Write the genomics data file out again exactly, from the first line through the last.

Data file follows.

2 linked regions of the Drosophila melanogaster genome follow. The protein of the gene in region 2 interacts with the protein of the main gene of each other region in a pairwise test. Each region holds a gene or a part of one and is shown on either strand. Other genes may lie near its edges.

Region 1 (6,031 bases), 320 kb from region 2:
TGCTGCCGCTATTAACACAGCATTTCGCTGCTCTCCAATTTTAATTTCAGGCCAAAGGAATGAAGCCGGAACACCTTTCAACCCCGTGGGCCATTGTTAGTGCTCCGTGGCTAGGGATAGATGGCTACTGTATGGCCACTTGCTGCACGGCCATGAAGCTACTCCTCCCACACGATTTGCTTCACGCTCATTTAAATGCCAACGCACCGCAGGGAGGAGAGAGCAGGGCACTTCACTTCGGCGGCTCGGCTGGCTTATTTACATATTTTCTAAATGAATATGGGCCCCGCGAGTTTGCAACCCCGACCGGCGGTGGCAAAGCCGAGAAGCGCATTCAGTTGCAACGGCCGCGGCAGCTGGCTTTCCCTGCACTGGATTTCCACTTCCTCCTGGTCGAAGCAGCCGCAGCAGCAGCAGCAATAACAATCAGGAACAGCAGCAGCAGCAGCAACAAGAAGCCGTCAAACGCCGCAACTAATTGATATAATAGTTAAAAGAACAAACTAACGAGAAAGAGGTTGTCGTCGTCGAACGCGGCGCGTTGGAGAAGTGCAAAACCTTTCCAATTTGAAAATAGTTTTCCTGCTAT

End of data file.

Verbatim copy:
2 linked regions of the Drosophila melanogaster genome follow. The protein of the gene in region 2 interacts with the protein of the main gene of each other region in a pairwise test. Each region holds a gene or a part of one and is shown on either strand. Other genes may lie near its edges.

Region 1 (6,031 bases), 320 kb from region 2:
TGCTGCCGCTATTAACACAGCATTTCGCTGCTCTCCAATTTTAATTTCAGGCCAAAGGAATGAAGCCGGAACACCTTTCAACCCCGTGGGCCATTGTTAGTGCTCCGTGGCTAGGGATAGATGGCTACTGTATGGCCACTTGCTGCACGGCCATGAAGCTACTCCTCCCACACGATTTGCTTCACGCTCATTTAAATGCCAACGCACCGCAGGGAGGAGAGAGCAGGGCACTTCACTTCGGCGGCTCGGCTGGCTTATTTACATATTTTCTAAATGAATATGGGCCCCGCGAGTTTGCAACCCCGACCGGCGGTGGCAAAGCCGAGAAGCGCATTCAGTTGCAACGGCCGCGGCAGCTGGCTTTCCCTGCACTGGATTTCCACTTCCTCCTGGTCGAAGCAGCCGCAGCAGCAGCAGCAATAACAATCAGGAACAGCAGCAGCAGCAGCAACAAGAAGCCGTCAAACGCCGCAACTAATTGATATAATAGTTAAAAGAACAAACTAACGAGAAAGAGGTTGTCGTCGTCGAACGCGGCGCGTTGGAGAAGTGCAAAACCTTTCCAATTTGAAAATAGTTTTCCTGCTAT